Try Our Apps


Avoid these words. Seriously.


[kin] /kɪn/
a person's relatives collectively; kinfolk.
family relationship or kinship.
a group of persons descended from a common ancestor or constituting a people, clan, tribe, or family.
a relative or kinsman.
someone or something of the same or similar kind:
philosophy and its kin, theology.
of the same family; related; akin.
of the same kind or nature; having affinity.
of kin, of the same family; related; akin:
Although their surnames are identical they are not of kin.
Origin of kin
before 900; Middle English; Old English cyn; cognate with Old Saxon, Old High German kunni, Old Norse kyn, Gothic kuni; akin to Latin genus, Greek génos, Sanskrit jánas. See gender1.
Related forms
kinless, adjective
Can be confused
ken, kin.
kin, kith.


a diminutive suffix of nouns:
Middle English < Middle Dutch, Middle Low German -ken; cognate with German -chen Unabridged
Based on the Random House Dictionary, © Random House, Inc. 2018.
Cite This Source
Examples from the Web for kin
Contemporary Examples
Historical Examples
  • If these guests were kin of his, they were welcome for his sake.

    The Armourer's Prentices Charlotte M. Yonge
  • It may be that, as some small return, my father or his kin may have power to advance your interest.

    The White Company Arthur Conan Doyle
  • Theyclaimed to be kin to us, and they cared nothing for Man even when they smelled him.

    The Trail Book Mary Austin
  • S' fur 's the pitcher goes, it's about as good 's kin be did with paint, I guess.

    Chip, of the Flying U B. M. Bower
  • "Does beat all how she kin do it," thought Wade, listlessly.

    Dust Mr. and Mrs. Haldeman-Julius
British Dictionary definitions for kin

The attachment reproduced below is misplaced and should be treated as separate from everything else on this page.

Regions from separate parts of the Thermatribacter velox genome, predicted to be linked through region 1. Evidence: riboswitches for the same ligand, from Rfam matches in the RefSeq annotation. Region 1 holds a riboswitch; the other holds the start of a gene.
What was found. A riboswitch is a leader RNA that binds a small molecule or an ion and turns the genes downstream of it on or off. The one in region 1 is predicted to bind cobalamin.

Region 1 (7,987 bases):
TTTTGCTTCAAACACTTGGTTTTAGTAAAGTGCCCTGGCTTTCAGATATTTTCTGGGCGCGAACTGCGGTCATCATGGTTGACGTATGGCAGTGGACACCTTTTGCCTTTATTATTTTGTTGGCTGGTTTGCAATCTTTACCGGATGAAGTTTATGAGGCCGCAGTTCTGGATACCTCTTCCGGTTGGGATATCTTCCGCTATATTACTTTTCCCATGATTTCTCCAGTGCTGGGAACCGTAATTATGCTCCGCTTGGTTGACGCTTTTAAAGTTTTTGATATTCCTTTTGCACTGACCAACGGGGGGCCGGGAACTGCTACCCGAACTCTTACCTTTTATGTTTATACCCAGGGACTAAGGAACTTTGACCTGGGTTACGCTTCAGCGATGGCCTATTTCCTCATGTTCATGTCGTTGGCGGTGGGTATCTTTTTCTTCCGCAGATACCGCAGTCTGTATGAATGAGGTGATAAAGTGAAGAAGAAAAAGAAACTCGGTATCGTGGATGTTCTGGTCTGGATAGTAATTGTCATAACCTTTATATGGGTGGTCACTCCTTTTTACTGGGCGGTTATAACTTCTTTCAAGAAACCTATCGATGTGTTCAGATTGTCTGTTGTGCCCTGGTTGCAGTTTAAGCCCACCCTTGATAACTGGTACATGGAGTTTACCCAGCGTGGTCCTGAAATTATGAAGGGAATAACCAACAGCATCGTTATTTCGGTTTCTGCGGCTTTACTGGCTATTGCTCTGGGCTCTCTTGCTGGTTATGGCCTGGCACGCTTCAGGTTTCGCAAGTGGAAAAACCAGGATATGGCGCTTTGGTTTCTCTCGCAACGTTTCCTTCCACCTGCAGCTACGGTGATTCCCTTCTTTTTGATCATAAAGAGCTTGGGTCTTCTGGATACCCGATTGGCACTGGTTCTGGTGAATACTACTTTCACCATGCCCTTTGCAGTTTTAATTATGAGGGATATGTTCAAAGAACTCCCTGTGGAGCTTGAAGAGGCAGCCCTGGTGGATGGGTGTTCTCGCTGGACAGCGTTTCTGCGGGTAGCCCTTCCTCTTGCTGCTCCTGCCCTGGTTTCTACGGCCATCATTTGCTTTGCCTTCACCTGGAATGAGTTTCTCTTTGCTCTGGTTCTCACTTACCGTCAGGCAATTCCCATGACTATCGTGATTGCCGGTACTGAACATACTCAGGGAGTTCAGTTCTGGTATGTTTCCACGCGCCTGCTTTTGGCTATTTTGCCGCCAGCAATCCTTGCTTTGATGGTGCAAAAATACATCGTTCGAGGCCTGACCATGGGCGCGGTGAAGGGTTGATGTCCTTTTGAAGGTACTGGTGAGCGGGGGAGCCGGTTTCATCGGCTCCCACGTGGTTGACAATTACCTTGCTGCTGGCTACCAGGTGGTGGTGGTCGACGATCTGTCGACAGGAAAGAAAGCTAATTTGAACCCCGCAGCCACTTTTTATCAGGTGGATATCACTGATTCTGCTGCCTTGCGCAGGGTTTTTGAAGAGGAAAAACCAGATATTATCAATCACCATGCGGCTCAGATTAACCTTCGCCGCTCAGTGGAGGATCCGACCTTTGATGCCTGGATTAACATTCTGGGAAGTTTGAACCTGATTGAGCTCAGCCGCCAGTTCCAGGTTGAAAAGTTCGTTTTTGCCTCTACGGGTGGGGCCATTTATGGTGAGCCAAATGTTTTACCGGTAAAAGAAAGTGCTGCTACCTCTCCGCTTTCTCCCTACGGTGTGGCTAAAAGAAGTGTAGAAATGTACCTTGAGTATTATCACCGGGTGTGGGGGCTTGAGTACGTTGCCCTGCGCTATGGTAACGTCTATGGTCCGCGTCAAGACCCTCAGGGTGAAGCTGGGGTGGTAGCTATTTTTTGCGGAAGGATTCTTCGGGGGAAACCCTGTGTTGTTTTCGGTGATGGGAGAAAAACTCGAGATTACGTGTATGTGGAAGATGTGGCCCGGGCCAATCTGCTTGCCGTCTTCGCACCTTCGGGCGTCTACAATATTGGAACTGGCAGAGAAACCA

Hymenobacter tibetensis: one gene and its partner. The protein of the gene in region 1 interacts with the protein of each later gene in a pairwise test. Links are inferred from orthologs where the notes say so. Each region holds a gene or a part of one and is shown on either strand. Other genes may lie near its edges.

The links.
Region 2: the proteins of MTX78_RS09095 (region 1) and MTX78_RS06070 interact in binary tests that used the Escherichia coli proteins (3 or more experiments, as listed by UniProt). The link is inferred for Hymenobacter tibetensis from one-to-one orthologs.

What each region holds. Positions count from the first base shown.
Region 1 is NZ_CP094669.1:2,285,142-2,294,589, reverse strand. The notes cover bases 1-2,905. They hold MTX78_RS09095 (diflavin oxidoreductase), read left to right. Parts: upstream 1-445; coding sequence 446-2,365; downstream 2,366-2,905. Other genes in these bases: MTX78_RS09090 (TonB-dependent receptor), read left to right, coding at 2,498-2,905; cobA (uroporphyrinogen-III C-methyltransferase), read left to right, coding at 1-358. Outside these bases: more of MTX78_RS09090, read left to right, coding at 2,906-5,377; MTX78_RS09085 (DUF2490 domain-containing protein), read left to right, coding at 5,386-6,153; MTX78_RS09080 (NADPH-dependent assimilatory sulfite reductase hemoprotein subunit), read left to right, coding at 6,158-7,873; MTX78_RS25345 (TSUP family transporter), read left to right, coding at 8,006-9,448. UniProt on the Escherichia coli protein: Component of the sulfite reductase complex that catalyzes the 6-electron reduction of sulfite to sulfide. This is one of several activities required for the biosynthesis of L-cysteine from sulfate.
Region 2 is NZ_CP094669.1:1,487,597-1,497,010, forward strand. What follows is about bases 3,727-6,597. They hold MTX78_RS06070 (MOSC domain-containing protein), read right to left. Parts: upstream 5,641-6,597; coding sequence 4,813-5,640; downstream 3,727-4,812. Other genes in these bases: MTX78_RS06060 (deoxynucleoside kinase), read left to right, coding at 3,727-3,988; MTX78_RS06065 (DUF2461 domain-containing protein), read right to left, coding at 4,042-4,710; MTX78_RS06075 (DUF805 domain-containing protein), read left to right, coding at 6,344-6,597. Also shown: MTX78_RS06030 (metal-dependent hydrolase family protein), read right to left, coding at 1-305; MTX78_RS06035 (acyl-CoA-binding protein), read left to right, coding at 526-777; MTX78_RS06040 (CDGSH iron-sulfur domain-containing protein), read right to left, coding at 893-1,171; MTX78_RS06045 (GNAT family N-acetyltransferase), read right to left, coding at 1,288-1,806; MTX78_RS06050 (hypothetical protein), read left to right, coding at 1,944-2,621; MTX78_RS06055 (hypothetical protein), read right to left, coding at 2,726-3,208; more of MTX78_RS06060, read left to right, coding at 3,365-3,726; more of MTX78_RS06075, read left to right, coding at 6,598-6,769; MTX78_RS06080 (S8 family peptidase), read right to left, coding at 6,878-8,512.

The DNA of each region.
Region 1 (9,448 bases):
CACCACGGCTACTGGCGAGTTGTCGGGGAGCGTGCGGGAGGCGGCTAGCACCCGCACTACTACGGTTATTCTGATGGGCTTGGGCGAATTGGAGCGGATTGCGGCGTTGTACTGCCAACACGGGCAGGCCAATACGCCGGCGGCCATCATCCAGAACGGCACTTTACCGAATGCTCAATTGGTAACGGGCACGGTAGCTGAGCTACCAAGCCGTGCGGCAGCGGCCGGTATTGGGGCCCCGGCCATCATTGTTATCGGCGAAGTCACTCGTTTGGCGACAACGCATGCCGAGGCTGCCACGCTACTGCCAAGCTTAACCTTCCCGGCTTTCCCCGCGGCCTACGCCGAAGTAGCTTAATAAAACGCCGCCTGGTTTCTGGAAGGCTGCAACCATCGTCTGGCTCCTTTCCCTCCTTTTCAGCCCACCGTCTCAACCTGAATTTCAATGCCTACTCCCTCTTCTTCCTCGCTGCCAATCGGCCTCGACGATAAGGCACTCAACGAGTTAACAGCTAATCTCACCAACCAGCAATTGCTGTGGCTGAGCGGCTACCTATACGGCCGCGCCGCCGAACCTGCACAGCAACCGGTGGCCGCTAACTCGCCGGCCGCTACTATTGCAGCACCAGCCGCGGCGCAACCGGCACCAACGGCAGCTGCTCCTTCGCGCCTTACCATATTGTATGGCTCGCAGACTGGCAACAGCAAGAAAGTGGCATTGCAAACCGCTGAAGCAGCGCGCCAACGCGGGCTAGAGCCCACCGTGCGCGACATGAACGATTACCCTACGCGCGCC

a person's relatives collectively; kindred
a class or group with similar characteristics
(postpositive) related by blood
a less common word for akin
Word Origin
Old English cyn; related to Old Norse kyn family, Old High German kind child, Latin genus kind


small: lambkin
Word Origin
from Middle Dutch, of West Germanic origin; compare German -chen
Collins English Dictionary - Complete & Unabridged 2012 Digital Edition
© William Collins Sons & Co. Ltd. 1979, 1986 © HarperCollins
Publishers 1998, 2000, 2003, 2005, 2006, 2007, 2009, 2012
Cite This Source
Word Origin and History for kin

c.1200, from Old English cynn "family; race; kind, sort, rank; nature; gender, sex," from Proto-Germanic *kunjam "family" (cf. Old Frisian kenn, Old Saxon kunni, Old Norse kyn, Old High German chunni "kin, race;" Danish and Swedish kön, Middle Dutch, Dutch kunne "sex, gender;" Gothic kuni "family, race," Old Norse kundr "son," German Kind "child"), from PIE *gen(e)- "to produce" (see genus).


diminutive suffix, first attested late 12c. in proper names adopted from Flanders and Holland, probably from Middle Dutch -kin, properly a double-diminutive, from -k + -in. Equivalent to German -chen. Also borrowed in Old French as -quin, where it usually has a bad sense.

This suffix, which is almost barren in French, has been more largely developed in the Picard patois, which uses it for new forms, such as verquin, a shabby little glass (verre); painequin, a bad little loaf (pain); Pierrequin poor little Pierre, &c. ["An Etymological Dictionary of the French Language," transl. G.W. Kitchin, Oxford, 1878]
Used in later Middle English with common nouns. In some words it is directly from Dutch or Flemish.

Online Etymology Dictionary, © 2010 Douglas Harper
Cite This Source
Slang definitions & phrases for kin


Related Terms

kissing cousin

The Dictionary of American Slang, Fourth Edition by Barbara Ann Kipfer, PhD. and Robert L. Chapman, Ph.D.
Copyright (C) 2007 by HarperCollins Publishers.
Cite This Source
Idioms and Phrases with kin


The American Heritage® Idioms Dictionary
Copyright © 2002, 2001, 1995 by Houghton Mifflin Company. Published by Houghton Mifflin Company.
Cite This Source

Word of the Day

Nearby words for kin

Difficulty index for kin

Most English speakers likely know this word

Word Value for kin

Scrabble Words With Friends